The cause of the fire is still under investigation but it is believed that the cleaning crew accidentally started the fire around 7:30 PM on July 18, after a floor buffer came in contact with some flammable floor cleaning solution. Some sources have even speculated that the floor chemical solution spread to wiring, causing an electrical fire. Sterling Heights Fire Chief Chris Martin says from there, the fire spread quickly and set the vehicles and body shop on fire. This unfortunate incident is now being ranked as the largest fire in Sterling Heights history.

Tom Bechtel, the Sales Manager at Buff Whelan said he saw the smoke from his house but, didn’t realize the smoke was coming from his workplace. “The flames were unbelievable and the smoke — I can’t believe a service facility would burn like that...Unbelievable.” said Bechtel.

Both Mr. and Mrs. Whelan have expressed their gratitude to the fire departments that helped save their business and to the public for their support and concern and issued a statement saying that it is, “business as usual” and that they still have the inventory and accommodations to service their clients through their website and in person, while repairs are being made. 

A Few Fire Safety Tips

Structure and mercantile property fires, like the one at Buff Whelan Chevrolet, account for 41% of civilian deaths and 31% of civilian injuries. These fires are more common than people realize and many companies don't specifically train employees on what to do in case of fire, other than to call 911. Or even if companies do train their employees on fire safety, many people tend to fall asleep during the lecture or are unable to recall the long ago training when it comes to an actual fire or fire drill. For those people, here are a few fire safety tips to brush up on, supplied by BullEx, an expert fire safety company.

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  • Declutter - Paper, candy wrappers, spare clothing, and even those old and forgotten Halloween decorations left in the bottom drawer can be potential fuel for a fire to spread. Keeping work spaces clean can help keep small flames from becoming massive. 
  • Update Technology - Make sure any machinery, even cleaning machinery, is up to date in repairs. No need for loose wiring or a motor going haywire and causing a fire, as is suspected in the Buff Whelan Chevrolet fire. 
  • Read Safety Labels - Always be careful when mixing, using, and storing chemicals. Refer to the Material Safety Data Sheet that is oftentimes located on the the back label or lower right corner of the item to determine its flammability.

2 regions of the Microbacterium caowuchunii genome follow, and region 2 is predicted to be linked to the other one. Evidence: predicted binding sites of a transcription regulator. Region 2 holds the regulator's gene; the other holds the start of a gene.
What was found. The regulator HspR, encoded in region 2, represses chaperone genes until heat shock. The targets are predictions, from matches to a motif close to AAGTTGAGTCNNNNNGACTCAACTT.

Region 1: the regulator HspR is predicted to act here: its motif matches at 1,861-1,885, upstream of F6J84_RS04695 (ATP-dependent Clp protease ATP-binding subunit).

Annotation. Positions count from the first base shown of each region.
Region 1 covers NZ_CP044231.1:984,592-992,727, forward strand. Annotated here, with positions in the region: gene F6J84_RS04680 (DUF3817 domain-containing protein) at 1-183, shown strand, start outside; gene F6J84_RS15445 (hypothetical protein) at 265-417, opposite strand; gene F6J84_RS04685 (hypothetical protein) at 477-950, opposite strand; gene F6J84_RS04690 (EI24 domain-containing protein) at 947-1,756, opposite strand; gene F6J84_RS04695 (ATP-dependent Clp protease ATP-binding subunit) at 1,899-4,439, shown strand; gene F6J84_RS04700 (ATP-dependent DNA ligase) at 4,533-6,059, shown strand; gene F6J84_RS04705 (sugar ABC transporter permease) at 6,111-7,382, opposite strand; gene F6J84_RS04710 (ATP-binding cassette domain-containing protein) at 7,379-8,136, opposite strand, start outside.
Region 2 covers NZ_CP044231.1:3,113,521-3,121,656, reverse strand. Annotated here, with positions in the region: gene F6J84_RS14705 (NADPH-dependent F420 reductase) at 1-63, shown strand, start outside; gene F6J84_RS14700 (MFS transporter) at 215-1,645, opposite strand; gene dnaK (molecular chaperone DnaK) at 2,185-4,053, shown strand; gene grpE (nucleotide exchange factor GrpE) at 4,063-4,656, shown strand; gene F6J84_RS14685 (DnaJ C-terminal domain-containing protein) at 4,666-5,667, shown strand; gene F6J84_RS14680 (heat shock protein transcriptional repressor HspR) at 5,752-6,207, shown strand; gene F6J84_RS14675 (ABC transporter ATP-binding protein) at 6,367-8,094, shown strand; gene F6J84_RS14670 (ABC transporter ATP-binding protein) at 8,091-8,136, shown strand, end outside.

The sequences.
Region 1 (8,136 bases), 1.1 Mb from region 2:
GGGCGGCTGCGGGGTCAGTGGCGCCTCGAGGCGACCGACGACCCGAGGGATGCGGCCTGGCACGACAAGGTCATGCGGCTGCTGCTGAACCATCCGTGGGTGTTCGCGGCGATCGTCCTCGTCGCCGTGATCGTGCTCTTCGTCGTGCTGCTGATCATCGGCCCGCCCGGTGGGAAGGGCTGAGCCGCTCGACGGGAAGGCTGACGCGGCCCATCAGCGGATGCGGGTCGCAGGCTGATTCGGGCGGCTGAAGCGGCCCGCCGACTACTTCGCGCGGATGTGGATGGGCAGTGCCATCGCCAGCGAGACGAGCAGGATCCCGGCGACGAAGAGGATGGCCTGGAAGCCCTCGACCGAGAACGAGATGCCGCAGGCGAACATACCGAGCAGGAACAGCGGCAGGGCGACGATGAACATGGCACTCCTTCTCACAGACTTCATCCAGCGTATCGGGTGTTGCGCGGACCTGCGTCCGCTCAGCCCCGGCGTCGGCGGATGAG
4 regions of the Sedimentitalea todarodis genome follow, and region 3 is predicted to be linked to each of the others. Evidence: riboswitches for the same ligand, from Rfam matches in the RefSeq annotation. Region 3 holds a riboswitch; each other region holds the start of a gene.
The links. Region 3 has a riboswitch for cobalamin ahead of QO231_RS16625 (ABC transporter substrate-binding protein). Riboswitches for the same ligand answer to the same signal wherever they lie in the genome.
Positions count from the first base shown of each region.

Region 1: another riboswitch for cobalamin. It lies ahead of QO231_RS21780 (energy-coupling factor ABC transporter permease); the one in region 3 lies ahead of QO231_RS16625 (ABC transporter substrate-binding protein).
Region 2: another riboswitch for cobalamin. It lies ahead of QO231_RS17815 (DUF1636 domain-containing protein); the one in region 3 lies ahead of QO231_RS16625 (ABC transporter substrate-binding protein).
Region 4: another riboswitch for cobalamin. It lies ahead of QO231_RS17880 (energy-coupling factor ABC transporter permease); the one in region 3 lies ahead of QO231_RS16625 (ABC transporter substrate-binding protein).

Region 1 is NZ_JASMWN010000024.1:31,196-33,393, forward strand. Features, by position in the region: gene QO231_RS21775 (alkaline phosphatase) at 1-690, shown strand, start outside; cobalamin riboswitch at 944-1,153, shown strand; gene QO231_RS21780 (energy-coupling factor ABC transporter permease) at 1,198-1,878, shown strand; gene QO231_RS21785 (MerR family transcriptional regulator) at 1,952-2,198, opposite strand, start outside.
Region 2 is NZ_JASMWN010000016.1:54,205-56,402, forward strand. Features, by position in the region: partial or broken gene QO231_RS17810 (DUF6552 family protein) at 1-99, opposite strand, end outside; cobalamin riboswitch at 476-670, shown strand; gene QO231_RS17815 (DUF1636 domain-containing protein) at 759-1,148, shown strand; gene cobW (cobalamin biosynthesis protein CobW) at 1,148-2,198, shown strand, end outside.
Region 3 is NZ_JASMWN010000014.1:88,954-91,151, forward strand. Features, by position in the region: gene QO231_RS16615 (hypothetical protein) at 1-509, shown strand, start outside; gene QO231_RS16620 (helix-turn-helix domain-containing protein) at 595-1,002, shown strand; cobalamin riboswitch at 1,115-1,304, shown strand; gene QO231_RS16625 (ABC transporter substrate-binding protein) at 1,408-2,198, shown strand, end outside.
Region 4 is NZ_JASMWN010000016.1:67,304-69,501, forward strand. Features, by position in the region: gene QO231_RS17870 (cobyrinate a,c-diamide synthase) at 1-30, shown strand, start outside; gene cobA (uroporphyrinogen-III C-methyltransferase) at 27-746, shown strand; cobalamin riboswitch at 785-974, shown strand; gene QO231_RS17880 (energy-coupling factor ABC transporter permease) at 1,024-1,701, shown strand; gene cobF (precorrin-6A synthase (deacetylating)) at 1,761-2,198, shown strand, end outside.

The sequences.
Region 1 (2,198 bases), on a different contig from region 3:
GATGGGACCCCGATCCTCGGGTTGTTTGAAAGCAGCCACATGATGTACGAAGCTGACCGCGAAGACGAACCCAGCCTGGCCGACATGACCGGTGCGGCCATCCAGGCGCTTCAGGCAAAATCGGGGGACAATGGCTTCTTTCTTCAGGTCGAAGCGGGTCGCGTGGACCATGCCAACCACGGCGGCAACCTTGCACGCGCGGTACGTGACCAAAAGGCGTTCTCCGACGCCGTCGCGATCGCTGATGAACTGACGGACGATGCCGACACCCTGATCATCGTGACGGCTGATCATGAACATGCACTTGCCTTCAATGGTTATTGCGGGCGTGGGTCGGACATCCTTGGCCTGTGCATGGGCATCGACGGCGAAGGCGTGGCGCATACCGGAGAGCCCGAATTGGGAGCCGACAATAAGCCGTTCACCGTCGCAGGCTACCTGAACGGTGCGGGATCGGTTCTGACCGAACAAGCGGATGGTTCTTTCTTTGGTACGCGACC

• Electrical Maintenance - Any faulty or electrical hazards should immediately be reported. BullEx warns that any electrical maintenance or repair should only be handled by a licensed professional. 
  • Don't Smoke! - Those “Do Not Smoke” signs are placed there for a reason! Those out on a smoke break should only use smoking designated areas, not because people are picking on smokers, but for safety reasons such as potential fire hazards nearby or setting off fire alarms and sprinklers. 
  • Security - No matter how big or small the workplace is, suspicious items, people, and areas should be reported to prevent potential arsonists from setting a life threatening fire. 
  • Fire Extinguishers - Businesses should supply employees or a designated employee(s) with instructions on how to work a fire extinguisher, just in case of a fire. Employees should also know where all emergency fire exits are located in their workplace and should always keep possible escape routes clear. These fire safety measures could be essential to saving lives and avoiding fire injuries.

Of course, fires can occur for a many number of reasons. By following these fire safety tips however, employees may be able to avoid some fires caused by human error. Thankfully, aside from the 20 or so cars, no humans were injured in the Buff Whelan Chevrolet fire. It does warm the heart however, to see how the Sterling Heights and other Metro Detroit communities came to the aid of a local business during such a crisis.


Fires don't just happen in buildings. Cars fires also occur when automobiles are involved in motor vehicle accidents. If you or someone you know has been involved in a car accident, call The Michigan Law Firm, PLLC. Our highly experienced staff is always available to speak to victims of car accidents. Call us today, at 844.4MI.FIRM for a free and fair legal consultation.